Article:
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|dc.description.abstract||This paper examines if non-management director pay packages are set in ways consistent with the optimal contracting theory. Under this theory, directors issue stock option grants as a means for providing non-management directors incentives to monitor adequately the risk-taking and investment opportunities that managers of the firm undertake. Our results are consistent with this theory. Using a sample of over 5,200 observations between 1997 and 2002, we find that (1) agency costs differ substantially across our sample, (2) boards systematically set their compensation contracts to address these agency costs, and (3) significantly positive links exist between the ratio of current stock option grants-to-total compensation and seven future investment, risk and firm performance variables. The investment variables are next period's change in research and development expenditures and change in capital expenditures. The risk variable is next year's stock return volatility. The firm performance variables are next period's Tobin's Q ratio, return on assets (ROA), a market return on current investments, and this period's stock return. Our results are incremental to board characteristics, CEO stock option grants, and economic, firm-specific, yearly, and industry control factors.||en|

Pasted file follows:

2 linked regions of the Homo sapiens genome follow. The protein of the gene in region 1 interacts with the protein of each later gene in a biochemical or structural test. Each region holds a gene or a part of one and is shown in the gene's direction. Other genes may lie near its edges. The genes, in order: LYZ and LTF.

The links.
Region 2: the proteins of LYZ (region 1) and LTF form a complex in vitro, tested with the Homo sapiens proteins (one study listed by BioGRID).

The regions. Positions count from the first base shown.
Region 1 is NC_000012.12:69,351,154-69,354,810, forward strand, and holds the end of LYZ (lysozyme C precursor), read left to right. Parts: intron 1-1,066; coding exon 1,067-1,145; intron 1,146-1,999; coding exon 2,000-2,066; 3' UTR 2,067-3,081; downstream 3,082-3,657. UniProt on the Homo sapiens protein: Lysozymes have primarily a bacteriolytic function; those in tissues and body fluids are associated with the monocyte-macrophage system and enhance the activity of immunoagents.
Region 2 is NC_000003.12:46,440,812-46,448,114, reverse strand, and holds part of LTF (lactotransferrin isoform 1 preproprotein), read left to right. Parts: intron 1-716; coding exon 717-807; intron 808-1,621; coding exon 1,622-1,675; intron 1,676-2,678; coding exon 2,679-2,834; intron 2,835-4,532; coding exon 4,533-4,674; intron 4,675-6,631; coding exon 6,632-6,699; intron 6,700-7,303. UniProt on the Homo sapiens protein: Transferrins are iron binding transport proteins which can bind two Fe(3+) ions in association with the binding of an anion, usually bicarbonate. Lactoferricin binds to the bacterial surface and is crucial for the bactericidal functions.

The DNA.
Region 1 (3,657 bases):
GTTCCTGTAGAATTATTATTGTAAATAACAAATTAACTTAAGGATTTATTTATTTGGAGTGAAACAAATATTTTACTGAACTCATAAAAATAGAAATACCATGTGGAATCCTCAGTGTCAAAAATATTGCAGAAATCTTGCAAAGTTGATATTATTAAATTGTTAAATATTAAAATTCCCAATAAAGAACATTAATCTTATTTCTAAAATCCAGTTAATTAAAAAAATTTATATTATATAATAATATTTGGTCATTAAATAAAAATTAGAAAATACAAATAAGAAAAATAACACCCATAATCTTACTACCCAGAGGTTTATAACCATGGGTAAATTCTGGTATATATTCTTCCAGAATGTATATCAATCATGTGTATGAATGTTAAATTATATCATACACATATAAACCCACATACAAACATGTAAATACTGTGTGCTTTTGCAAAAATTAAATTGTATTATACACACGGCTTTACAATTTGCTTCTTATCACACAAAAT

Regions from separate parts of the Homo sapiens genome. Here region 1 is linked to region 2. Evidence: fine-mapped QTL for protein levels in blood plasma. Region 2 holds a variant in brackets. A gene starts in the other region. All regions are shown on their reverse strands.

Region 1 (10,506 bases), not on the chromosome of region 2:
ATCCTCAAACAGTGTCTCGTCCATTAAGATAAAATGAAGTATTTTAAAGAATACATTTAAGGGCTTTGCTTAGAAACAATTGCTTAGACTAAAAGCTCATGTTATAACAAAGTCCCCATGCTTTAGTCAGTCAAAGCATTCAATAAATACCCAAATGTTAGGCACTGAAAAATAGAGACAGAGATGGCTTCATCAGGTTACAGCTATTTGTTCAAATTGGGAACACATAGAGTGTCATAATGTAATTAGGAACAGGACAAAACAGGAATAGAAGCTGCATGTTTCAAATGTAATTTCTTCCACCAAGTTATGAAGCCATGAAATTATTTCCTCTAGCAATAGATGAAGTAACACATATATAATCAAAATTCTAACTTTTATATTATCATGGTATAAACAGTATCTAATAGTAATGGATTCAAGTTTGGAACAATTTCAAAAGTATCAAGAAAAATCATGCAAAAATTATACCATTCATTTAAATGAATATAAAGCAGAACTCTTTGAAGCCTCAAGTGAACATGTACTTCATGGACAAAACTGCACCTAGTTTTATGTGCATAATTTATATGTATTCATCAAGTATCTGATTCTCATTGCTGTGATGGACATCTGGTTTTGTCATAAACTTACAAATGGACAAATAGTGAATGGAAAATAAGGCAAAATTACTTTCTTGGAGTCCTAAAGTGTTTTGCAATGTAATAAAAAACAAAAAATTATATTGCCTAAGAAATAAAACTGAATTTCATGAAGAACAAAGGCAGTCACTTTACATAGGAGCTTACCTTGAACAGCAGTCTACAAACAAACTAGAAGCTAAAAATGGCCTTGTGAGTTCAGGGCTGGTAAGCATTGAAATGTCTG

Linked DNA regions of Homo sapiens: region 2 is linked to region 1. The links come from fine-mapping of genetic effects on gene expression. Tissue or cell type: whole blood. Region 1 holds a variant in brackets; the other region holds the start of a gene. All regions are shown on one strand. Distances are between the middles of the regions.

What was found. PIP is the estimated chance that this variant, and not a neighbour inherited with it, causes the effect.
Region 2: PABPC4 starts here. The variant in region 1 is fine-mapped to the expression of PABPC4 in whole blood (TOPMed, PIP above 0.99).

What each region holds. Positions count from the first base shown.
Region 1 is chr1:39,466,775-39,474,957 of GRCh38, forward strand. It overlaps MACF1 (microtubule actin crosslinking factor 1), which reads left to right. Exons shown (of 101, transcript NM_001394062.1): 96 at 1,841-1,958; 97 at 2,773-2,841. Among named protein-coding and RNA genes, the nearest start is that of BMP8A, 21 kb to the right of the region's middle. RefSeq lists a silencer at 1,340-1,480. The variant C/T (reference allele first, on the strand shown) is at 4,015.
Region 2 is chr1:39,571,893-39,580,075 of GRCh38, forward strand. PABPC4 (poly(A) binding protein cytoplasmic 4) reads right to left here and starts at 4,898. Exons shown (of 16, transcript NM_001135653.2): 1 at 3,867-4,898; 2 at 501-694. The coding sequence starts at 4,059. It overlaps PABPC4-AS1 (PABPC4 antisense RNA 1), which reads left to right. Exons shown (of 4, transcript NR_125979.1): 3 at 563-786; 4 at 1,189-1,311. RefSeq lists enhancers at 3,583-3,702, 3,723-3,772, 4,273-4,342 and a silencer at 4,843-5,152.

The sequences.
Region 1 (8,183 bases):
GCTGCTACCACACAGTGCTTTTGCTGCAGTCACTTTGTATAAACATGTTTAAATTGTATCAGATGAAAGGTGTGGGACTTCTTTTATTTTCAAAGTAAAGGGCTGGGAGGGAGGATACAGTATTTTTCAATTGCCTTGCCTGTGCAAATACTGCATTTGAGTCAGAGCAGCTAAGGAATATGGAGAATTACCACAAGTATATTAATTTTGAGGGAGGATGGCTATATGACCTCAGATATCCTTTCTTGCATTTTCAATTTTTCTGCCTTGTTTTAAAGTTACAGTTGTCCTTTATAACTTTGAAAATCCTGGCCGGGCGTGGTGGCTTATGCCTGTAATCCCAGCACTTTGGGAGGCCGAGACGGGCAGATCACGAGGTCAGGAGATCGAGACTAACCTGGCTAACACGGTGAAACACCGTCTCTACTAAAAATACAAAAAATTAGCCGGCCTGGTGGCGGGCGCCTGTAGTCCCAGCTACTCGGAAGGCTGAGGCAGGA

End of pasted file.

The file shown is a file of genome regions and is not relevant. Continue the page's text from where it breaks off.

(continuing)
|dc.title||Non-Management Director Options, Board Characteristics, and Future Firm Investments and Performance||en|
|Appears in Collections:||Accounting Working Papers|
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